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A higher than expected fraction of adolescent osteosarcoma patients carry a gene mutation that is often inherited

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NCI Press Office


A new study shows that inherited variations in a known tumor suppressor gene among children and adolescents with osteosarcoma, a cancer of the bone, are more common than previously thought. Older patients who are also susceptible to this malignancy were not found to carry mutations in the gene, known as TP53. The study, finding that the genetic susceptibility to young onset osteosarcoma is distinct from older adult onset osteosarcoma, was published online April 20, 2015, in the Journal of the National Cancer Institute. Lisa Mirabello, Ph.D., of the National Cancer Institute’s (NCI) Division of Cancer Epidemiology and Genetics, led the research. NCI is part of the National Institutes of Health.

The incidence of osteosarcoma peaks between the ages of 10 and 19. This cancer often arises in people with Li-Fraumeni syndrome (LFS), a cancer predisposition syndrome that is most often caused by germline or inherited mutations in the TP53 gene. LFS results in a constellation of tumors, often occurring at very young ages. Osteosarcoma can also occur in families that are not known to have LFS. The role of inherited TP53 mutations in osteosarcoma patients not known to have LFS is not very well understood.

To try to gain a better understanding of the contribution of TP53 mutations in osteosarcoma, study researchers sequenced the TP53 gene in a random set of 765 osteosarcoma patients, the largest population evaluated for these mutations to date. For all patients, DNA was taken for sequencing from cells found in the blood or in tissue in the mouth. DNA from tumors was not available.

“We found a higher than expected prevalence of TP53 mutations in young patients. In particular, we observed mutations known to be associated with Li-Fraumeni syndrome as well as rare and potentially highly damaging novel genetic changes,” said Dr. Mirabello. “Some of these changes were associated with risk of metastasis at diagnosis, as well as lower survival independent of the presence of metastatic disease.”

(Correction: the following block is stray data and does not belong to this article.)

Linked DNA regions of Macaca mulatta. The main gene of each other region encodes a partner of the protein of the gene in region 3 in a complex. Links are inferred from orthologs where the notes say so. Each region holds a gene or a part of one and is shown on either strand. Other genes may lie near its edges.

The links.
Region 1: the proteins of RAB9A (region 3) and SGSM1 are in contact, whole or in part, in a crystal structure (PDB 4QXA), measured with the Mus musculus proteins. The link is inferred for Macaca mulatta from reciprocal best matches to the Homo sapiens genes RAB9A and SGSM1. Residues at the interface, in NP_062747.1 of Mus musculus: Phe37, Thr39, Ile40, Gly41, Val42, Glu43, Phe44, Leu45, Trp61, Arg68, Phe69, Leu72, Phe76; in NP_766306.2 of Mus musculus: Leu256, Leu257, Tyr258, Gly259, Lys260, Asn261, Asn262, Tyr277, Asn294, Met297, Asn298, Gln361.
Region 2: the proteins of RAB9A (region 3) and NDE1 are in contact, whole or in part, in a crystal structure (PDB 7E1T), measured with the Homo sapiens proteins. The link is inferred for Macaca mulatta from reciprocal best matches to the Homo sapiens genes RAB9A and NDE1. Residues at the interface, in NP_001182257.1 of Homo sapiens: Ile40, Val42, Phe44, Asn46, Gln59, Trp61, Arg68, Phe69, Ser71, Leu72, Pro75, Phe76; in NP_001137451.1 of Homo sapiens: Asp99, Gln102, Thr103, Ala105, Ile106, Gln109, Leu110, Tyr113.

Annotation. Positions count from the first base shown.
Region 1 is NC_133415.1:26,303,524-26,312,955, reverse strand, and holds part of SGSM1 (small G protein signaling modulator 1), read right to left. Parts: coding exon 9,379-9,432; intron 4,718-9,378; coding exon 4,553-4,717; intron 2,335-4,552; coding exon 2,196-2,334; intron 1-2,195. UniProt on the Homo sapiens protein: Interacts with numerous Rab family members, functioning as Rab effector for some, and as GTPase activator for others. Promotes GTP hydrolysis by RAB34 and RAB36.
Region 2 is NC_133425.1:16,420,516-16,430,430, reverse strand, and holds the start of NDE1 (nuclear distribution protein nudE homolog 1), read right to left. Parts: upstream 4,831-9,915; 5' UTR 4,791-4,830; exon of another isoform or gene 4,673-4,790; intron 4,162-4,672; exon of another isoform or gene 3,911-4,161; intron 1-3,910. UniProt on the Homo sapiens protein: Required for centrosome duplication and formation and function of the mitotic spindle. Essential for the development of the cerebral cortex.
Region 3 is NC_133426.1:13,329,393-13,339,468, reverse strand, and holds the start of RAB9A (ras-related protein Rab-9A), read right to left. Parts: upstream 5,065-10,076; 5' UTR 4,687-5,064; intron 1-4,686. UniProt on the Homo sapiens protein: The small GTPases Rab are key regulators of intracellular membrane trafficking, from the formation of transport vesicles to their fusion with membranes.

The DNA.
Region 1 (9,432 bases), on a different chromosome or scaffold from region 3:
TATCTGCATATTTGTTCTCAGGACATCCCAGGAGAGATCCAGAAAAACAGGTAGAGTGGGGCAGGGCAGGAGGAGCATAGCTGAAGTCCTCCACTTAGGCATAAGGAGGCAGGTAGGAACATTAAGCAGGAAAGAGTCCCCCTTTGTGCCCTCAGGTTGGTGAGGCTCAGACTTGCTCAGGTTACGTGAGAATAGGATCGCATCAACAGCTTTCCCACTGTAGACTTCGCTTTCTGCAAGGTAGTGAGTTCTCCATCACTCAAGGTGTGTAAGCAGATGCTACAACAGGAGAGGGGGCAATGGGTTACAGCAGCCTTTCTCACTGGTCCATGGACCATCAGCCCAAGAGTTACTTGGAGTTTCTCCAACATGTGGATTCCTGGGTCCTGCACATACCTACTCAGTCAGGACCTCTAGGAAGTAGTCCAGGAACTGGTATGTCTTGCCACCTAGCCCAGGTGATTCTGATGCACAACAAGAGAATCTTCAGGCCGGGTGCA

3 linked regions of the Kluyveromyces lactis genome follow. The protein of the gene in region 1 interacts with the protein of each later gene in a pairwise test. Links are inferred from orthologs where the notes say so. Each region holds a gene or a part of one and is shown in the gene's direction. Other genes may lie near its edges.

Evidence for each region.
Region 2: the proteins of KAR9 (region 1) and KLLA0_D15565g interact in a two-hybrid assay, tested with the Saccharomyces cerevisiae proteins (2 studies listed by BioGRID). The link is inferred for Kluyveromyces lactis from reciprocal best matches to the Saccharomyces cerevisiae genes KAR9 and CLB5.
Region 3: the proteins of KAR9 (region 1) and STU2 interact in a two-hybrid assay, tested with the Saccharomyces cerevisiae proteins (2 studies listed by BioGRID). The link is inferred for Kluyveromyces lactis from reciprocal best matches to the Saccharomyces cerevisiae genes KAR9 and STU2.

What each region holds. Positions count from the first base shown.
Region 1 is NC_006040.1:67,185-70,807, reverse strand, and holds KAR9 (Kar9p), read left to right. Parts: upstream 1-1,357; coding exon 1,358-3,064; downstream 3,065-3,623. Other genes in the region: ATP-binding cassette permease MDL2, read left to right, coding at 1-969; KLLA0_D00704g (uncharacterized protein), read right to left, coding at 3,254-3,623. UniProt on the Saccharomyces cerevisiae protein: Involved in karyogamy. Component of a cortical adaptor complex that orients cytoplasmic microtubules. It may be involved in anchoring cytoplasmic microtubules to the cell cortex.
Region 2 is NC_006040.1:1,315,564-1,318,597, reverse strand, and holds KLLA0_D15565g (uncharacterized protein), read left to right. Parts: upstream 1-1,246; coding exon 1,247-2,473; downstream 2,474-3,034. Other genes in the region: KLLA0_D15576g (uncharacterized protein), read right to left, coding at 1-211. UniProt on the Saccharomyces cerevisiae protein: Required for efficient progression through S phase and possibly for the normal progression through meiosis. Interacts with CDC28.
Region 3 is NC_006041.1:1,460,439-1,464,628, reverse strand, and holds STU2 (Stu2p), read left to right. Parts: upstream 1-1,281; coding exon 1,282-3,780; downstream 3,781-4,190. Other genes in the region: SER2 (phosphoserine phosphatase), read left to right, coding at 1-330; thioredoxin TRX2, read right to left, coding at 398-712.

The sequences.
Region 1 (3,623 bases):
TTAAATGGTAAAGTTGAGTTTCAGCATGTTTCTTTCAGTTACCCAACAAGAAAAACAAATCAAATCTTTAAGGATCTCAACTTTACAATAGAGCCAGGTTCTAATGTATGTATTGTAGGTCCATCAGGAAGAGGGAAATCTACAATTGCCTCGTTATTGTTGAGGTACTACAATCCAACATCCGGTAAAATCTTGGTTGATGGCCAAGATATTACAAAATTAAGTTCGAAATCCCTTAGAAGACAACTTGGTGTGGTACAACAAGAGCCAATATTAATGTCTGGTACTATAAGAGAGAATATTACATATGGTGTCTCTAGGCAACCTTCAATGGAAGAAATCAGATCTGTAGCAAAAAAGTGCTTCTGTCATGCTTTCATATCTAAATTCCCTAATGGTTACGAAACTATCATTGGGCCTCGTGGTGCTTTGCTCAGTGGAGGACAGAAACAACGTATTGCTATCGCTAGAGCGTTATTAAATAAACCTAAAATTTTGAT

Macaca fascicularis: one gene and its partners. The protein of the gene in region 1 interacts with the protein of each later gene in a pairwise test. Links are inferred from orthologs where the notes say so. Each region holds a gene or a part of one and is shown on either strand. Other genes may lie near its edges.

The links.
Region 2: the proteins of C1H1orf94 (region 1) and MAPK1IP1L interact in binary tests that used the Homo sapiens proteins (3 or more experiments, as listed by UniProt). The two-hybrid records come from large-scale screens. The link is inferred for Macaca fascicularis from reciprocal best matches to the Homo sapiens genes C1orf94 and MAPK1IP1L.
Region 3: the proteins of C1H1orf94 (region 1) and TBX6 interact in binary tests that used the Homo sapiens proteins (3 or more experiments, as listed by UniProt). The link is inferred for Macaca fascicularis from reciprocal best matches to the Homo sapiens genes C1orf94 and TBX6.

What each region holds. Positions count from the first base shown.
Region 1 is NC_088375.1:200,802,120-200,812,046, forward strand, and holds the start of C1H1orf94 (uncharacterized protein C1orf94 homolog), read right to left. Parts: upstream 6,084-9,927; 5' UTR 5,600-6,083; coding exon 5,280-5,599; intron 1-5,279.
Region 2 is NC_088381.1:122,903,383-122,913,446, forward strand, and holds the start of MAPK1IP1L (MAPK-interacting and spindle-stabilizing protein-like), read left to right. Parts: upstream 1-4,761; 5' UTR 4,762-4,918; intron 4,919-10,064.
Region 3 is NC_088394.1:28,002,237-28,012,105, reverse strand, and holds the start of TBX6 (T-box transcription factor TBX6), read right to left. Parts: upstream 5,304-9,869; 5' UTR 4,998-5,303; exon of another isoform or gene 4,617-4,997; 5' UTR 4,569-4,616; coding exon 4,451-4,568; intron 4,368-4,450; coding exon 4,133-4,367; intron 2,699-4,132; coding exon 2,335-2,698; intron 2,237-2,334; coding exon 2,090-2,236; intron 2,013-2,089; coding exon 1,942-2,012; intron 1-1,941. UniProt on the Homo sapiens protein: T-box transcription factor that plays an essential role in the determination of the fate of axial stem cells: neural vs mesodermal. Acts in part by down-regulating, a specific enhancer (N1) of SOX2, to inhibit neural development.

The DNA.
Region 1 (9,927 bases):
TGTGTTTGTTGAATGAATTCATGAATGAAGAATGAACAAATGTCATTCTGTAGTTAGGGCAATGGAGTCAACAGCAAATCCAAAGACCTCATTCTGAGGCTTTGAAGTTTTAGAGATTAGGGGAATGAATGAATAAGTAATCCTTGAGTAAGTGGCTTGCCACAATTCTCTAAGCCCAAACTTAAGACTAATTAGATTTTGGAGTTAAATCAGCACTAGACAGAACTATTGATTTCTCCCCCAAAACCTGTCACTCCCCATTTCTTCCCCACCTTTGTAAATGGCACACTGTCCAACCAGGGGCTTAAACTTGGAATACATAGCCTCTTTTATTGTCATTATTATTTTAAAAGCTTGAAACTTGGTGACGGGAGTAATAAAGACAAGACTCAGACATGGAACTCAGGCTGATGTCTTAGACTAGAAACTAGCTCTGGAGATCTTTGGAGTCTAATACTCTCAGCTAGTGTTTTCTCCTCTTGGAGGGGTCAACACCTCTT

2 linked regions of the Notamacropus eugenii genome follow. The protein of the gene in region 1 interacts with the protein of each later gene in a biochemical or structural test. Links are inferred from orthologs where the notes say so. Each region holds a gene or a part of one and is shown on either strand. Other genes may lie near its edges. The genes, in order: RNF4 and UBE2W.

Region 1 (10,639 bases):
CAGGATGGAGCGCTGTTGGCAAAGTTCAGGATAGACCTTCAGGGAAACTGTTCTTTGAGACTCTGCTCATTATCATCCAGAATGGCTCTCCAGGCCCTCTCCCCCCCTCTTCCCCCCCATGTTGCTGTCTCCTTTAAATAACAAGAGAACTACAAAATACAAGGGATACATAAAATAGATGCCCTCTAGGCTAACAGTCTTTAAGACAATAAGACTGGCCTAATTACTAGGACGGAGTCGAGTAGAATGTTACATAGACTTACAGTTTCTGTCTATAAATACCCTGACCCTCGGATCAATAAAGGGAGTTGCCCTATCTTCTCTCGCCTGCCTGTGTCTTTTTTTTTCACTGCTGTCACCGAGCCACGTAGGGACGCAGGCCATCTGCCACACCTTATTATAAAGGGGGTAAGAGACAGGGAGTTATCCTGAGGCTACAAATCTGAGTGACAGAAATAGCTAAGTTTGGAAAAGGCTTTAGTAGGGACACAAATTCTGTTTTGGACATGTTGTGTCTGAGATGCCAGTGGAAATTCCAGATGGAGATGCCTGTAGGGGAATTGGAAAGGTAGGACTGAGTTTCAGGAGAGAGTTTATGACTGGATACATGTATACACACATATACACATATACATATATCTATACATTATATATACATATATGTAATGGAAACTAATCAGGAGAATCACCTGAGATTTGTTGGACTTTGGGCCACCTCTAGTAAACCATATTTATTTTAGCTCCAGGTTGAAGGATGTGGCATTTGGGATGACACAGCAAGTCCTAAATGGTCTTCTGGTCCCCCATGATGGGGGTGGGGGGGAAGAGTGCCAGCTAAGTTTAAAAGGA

Among the young (less than age 30) osteosarcoma patients in the study, 3.8 percent carried an LFS-associated mutation in the TP53 gene and 5.7 percent carried a rare TP53 variation of the gene, for a total prevalence of TP53 mutations of 9.5 percent, significantly higher than the previously reported prevalence of about 3 percent. None of the older osteosarcoma patients carried an LFS-associated mutation.  

Because the osteosarcoma patients were identified based on prior studies, the researchers did not have information on family history of cancer. The finding that nearly 4 percent of pediatric osteosarcoma cases have a LFS-associated germline TP53 mutation is important because these individuals, and possibly their family members, may be at risk of developing other LFS-associated cancers.

"The findings highlight the potential importance of sequencing the germline DNA in patients with pediatric osteosarcoma, because the germline analysis might uncover new cases of Li-Fraumeni syndrome,” said Doug Lowy, M.D., acting director, NCI. 

Testing for germline TP53 mutations is also important because individuals with LFS have a substantial risk for a second cancer. Knowing that level of risk could help clinicians offer genetic counseling and cancer screening so subsequent malignancies may be detected at an earlier stage and potentially improve patient survival. Additionally, 90 percent of osteosarcomas that develop in young people do not have germline TP53 mutations and further research is needed to understand those cases. 


Reference: Mirabello, L. et al., 2015. Germline TP53 variants and susceptibility to osteosarcoma. JNCI. Online April 20, 2015. DOI:xxx